Scenario #1: Big Name Cover Artist signed your book at the 1985 Big Ass Comic Convention. Great. You saw him do it. Even better. You at least have your word to go hand in hand with your signed comic. Scenario #2: You bought a bunch of old comics from your cousin (the one trying to move out of his parent's basement), and one of them was signed by Big Name Penciler. Good. You can do a little research, compare some old signatures of Big Name Penciler you found on eBay, make the call that it is indeed a true signature. Then you can get a sheet of paper and your pen and try to copy the signature. You do it over and over until you realize...it can be done. And has been done many times. Not saying that yours is not a steadfast and true signature, just saying that it's a tough call on anybody's part. Scenario #3: Our copy of Generic Super Hero Comic #1 is distributed by Dynamic Forces, signed by Buddy Artist with a certificate of authenticity saying so. Cha-ching! The values of these babies are pretty easy to find, plus given the reputation of the DF Editions, it's money in the bank. But Dynamic Forces and Wizard haven't been around forever. That's why you have to make the best call you can on whether or not the signature you have is the genuine article. Odds are it is, but without the solid evidence from a reputable company, finding buyers is gonna be tough. If I sell a comic with a non-certified signature, I do not raise the price. I consider it a possible perk, but do not change the price from what I would normally sell it for.
Okay, where are we...Buddy Artist, as attested by Dynamic Forces, signed our comic that is worth a guide value of $5.00...
How much is it worth?
The old adage holds true: "it's only worth what someone is willing to pay for it." If you're trying to sell your signed comic, consider all the factors mentioned above and determine the estimated worth of your possession. You might also want to check the completed auctions on eBay and Yahoo to see if other items like yours have sold, and if so, for how much. When selling a signed comic, make sure the buyer understands that this is a signed comic. The buyers who are looking for such issues, or the one's who think this would be a great item to add to their collection are willing to pay more than guide value. Sometimes much more. But the ones who aren't may not be so happy to find that their new comic has been written on! If you're looking to keep it, just appreciate that you have a comic that's signed by one of the guys that make life fun. Value doesn't matter in this case.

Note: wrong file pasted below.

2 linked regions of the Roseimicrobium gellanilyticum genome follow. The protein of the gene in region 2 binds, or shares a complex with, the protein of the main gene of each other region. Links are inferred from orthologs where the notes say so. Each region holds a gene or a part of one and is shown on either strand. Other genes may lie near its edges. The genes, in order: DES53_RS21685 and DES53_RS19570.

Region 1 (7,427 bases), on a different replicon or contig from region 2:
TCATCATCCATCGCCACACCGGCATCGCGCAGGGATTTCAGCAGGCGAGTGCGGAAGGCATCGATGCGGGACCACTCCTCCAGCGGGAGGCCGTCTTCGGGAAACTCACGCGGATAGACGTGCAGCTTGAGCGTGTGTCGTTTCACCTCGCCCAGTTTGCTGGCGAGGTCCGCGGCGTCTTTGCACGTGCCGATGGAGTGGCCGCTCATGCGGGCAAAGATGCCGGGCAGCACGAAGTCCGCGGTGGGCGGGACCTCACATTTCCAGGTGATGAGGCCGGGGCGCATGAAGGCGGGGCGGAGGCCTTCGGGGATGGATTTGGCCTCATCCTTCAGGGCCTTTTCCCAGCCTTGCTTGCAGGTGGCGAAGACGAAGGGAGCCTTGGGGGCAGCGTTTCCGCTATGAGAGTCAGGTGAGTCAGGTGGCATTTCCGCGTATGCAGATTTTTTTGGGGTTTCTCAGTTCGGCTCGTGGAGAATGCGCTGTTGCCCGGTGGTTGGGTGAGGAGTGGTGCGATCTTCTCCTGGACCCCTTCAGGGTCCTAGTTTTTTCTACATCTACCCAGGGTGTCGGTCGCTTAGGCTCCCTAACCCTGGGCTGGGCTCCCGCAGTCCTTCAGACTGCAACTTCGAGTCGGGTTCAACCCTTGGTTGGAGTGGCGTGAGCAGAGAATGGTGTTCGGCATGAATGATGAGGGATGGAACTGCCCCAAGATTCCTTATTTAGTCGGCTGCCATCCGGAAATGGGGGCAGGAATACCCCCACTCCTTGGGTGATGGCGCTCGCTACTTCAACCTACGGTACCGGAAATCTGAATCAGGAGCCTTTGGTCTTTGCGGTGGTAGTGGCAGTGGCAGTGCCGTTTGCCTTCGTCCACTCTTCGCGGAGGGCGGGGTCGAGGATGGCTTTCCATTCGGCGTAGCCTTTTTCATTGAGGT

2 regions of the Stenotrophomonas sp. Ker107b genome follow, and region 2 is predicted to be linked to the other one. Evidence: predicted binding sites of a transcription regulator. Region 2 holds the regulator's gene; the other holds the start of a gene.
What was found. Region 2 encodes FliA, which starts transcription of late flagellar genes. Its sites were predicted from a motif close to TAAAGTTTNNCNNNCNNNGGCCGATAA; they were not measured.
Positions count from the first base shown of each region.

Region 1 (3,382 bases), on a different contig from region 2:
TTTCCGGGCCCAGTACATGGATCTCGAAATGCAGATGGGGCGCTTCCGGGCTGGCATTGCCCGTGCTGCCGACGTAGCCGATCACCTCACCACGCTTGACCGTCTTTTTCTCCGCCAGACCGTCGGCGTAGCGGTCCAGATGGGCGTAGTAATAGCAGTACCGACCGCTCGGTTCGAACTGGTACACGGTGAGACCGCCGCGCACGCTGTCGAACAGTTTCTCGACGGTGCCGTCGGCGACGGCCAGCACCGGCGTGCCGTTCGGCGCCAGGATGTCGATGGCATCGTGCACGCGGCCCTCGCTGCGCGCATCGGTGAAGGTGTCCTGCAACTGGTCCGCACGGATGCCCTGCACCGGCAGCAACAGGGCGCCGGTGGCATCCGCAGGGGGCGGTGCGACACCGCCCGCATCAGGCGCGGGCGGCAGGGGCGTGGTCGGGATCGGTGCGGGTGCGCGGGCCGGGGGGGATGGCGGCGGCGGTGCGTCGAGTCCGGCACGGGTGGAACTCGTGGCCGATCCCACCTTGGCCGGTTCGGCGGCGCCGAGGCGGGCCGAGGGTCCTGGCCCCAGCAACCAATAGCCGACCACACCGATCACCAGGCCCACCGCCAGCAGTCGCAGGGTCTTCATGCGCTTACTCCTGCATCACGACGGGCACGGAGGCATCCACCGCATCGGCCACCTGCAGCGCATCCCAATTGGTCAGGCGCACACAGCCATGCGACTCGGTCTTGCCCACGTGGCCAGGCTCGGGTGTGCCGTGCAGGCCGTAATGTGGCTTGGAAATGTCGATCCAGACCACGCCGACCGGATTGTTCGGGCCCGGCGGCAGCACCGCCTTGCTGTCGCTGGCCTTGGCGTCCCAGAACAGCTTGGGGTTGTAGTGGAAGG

Does a signature affect the grade of a comic?
It may, depending on the grading company and the condition of the book before it was signed. For example, a 10.0 book pre-signature could not be a 10.0 after someone signed it because.... well.... someone put ink all over it! Use the standard grading guides to grade your comic, and then note that it is signed. If you're getting your comic graded by CGC Comics or CBCS, they'll more than likely give it a qualified status; meaning that the comic is, for example, a 9.6, you'll get a Qualified 9.6 and the signature would be mentioned.
Above all, have fun with it.
Oh, I sold our Generic Super Hero Comic #1 for $10 to a guy who loves Buddy Artist.
Values from any pricing guide may not properly reflect the going rate in the area where you live. As a result, we cannot guarantee any of our prices on the market, nor would it be possible for us to accurately price absolutely every comic book for absolutely every sales transaction. Your comic book is worth what your best buyer is willing to pay you.
How We Do It
We average prices from sales and auctions online and around the world, and we factor in valuations from experts in different fields of the industry.
Use our guide to get a sense for market trends and baseline price, then negotiate or price your comic from there based on your own personal valuation of that book.